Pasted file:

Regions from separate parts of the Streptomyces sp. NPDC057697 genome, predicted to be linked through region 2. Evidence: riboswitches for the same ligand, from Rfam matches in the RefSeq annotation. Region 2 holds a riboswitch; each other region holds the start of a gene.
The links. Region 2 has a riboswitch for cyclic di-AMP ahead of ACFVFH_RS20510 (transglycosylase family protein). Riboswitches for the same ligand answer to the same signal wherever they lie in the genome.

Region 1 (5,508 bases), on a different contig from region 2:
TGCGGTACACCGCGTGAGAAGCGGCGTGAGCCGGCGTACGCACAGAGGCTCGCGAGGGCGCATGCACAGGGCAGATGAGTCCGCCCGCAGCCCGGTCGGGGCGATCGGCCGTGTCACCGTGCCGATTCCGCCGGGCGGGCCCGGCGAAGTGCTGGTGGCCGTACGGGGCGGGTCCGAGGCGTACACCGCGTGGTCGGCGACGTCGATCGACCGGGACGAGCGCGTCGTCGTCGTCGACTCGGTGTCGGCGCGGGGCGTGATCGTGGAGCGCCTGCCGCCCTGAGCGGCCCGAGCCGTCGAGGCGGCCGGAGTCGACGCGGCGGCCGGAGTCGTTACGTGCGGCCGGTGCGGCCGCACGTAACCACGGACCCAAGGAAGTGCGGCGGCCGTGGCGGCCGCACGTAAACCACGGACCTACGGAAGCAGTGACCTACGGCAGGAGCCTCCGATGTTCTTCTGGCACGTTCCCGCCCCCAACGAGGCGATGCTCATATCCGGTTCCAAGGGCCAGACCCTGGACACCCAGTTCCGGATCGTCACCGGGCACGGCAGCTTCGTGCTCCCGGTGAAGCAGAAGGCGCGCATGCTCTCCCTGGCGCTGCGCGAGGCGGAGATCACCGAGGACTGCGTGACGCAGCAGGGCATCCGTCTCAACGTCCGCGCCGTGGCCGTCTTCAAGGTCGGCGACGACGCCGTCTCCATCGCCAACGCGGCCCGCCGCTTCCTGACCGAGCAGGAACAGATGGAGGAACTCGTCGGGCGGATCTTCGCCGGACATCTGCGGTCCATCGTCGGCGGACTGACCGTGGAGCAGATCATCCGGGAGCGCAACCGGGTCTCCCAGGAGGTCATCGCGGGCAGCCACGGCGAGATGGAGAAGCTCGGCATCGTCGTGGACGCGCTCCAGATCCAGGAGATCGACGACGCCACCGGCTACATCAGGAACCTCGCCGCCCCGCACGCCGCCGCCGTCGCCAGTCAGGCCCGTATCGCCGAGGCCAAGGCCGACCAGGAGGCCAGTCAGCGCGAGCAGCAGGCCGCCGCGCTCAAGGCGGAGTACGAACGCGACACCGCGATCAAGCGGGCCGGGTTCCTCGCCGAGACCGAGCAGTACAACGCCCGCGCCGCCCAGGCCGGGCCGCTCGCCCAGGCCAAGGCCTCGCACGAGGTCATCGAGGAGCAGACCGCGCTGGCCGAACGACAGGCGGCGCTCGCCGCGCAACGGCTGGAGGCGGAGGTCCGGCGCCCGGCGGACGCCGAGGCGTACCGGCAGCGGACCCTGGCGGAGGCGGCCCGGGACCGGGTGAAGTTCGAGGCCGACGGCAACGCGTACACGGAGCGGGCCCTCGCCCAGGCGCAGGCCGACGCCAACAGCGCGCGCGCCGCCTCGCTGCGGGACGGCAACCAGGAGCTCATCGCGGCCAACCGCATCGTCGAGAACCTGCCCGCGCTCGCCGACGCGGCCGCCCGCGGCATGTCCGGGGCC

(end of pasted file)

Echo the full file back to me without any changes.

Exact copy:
Regions from separate parts of the Streptomyces sp. NPDC057697 genome, predicted to be linked through region 2. Evidence: riboswitches for the same ligand, from Rfam matches in the RefSeq annotation. Region 2 holds a riboswitch; each other region holds the start of a gene.
The links. Region 2 has a riboswitch for cyclic di-AMP ahead of ACFVFH_RS20510 (transglycosylase family protein). Riboswitches for the same ligand answer to the same signal wherever they lie in the genome.

Region 1 (5,508 bases), on a different contig from region 2:
TGCGGTACACCGCGTGAGAAGCGGCGTGAGCCGGCGTACGCACAGAGGCTCGCGAGGGCGCATGCACAGGGCAGATGAGTCCGCCCGCAGCCCGGTCGGGGCGATCGGCCGTGTCACCGTGCCGATTCCGCCGGGCGGGCCCGGCGAAGTGCTGGTGGCCGTACGGGGCGGGTCCGAGGCGTACACCGCGTGGTCGGCGACGTCGATCGACCGGGACGAGCGCGTCGTCGTCGTCGACTCGGTGTCGGCGCGGGGCGTGATCGTGGAGCGCCTGCCGCCCTGAGCGGCCCGAGCCGTCGAGGCGGCCGGAGTCGACGCGGCGGCCGGAGTCGTTACGTGCGGCCGGTGCGGCCGCACGTAACCACGGACCCAAGGAAGTGCGGCGGCCGTGGCGGCCGCACGTAAACCACGGACCTACGGAAGCAGTGACCTACGGCAGGAGCCTCCGATGTTCTTCTGGCACGTTCCCGCCCCCAACGAGGCGATGCTCATATCCGGTTCCAAGGGCCAGACCCTGGACACCCAGTTCCGGATCGTCACCGGGCACGGCAGCTTCGTGCTCCCGGTGAAGCAGAAGGCGCGCATGCTCTCCCTGGCGCTGCGCGAGGCGGAGATCACCGAGGACTGCGTGACGCAGCAGGGCATCCGTCTCAACGTCCGCGCCGTGGCCGTCTTCAAGGTCGGCGACGACGCCGTCTCCATCGCCAACGCGGCCCGCCGCTTCCTGACCGAGCAGGAACAGATGGAGGAACTCGTCGGGCGGATCTTCGCCGGACATCTGCGGTCCATCGTCGGCGGACTGACCGTGGAGCAGATCATCCGGGAGCGCAACCGGGTCTCCCAGGAGGTCATCGCGGGCAGCCACGGCGAGATGGAGAAGCTCGGCATCGTCGTGGACGCGCTCCAGATCCAGGAGATCGACGACGCCACCGGCTACATCAGGAACCTCGCCGCCCCGCACGCCGCCGCCGTCGCCAGTCAGGCCCGTATCGCCGAGGCCAAGGCCGACCAGGAGGCCAGTCAGCGCGAGCAGCAGGCCGCCGCGCTCAAGGCGGAGTACGAACGCGACACCGCGATCAAGCGGGCCGGGTTCCTCGCCGAGACCGAGCAGTACAACGCCCGCGCCGCCCAGGCCGGGCCGCTCGCCCAGGCCAAGGCCTCGCACGAGGTCATCGAGGAGCAGACCGCGCTGGCCGAACGACAGGCGGCGCTCGCCGCGCAACGGCTGGAGGCGGAGGTCCGGCGCCCGGCGGACGCCGAGGCGTACCGGCAGCGGACCCTGGCGGAGGCGGCCCGGGACCGGGTGAAGTTCGAGGCCGACGGCAACGCGTACACGGAGCGGGCCCTCGCCCAGGCGCAGGCCGACGCCAACAGCGCGCGCGCCGCCTCGCTGCGGGACGGCAACCAGGAGCTCATCGCGGCCAACCGCATCGTCGAGAACCTGCCCGCGCTCGCCGACGCGGCCGCCCGCGGCATGTCCGGGGCC